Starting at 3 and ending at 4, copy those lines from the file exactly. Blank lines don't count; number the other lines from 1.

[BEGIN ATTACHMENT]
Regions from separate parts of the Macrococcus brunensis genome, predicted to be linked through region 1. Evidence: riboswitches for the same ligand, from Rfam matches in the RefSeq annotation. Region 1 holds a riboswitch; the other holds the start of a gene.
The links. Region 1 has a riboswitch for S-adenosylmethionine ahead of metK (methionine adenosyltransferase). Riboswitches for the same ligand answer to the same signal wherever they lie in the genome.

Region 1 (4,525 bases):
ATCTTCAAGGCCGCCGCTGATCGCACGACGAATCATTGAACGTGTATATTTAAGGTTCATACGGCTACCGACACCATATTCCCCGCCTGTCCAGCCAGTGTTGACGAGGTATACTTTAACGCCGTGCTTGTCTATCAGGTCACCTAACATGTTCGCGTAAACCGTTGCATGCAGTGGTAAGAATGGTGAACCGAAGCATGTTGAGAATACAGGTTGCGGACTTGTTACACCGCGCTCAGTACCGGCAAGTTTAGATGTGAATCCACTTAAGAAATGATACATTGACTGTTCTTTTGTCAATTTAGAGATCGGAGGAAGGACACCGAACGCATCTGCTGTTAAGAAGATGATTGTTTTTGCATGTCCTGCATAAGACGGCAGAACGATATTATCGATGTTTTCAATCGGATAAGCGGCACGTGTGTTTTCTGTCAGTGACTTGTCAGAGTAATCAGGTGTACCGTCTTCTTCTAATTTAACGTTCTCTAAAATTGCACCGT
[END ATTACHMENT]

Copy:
Region 1 (4,525 bases):
ATCTTCAAGGCCGCCGCTGATCGCACGACGAATCATTGAACGTGTATATTTAAGGTTCATACGGCTACCGACACCATATTCCCCGCCTGTCCAGCCAGTGTTGACGAGGTATACTTTAACGCCGTGCTTGTCTATCAGGTCACCTAACATGTTCGCGTAAACCGTTGCATGCAGTGGTAAGAATGGTGAACCGAAGCATGTTGAGAATACAGGTTGCGGACTTGTTACACCGCGCTCAGTACCGGCAAGTTTAGATGTGAATCCACTTAAGAAATGATACATTGACTGTTCTTTTGTCAATTTAGAGATCGGAGGAAGGACACCGAACGCATCTGCTGTTAAGAAGATGATTGTTTTTGCATGTCCTGCATAAGACGGCAGAACGATATTATCGATGTTTTCAATCGGATAAGCGGCACGTGTGTTTTCTGTCAGTGACTTGTCAGAGTAATCAGGTGTACCGTCTTCTTCTAATTTAACGTTCTCTAAAATTGCACCGT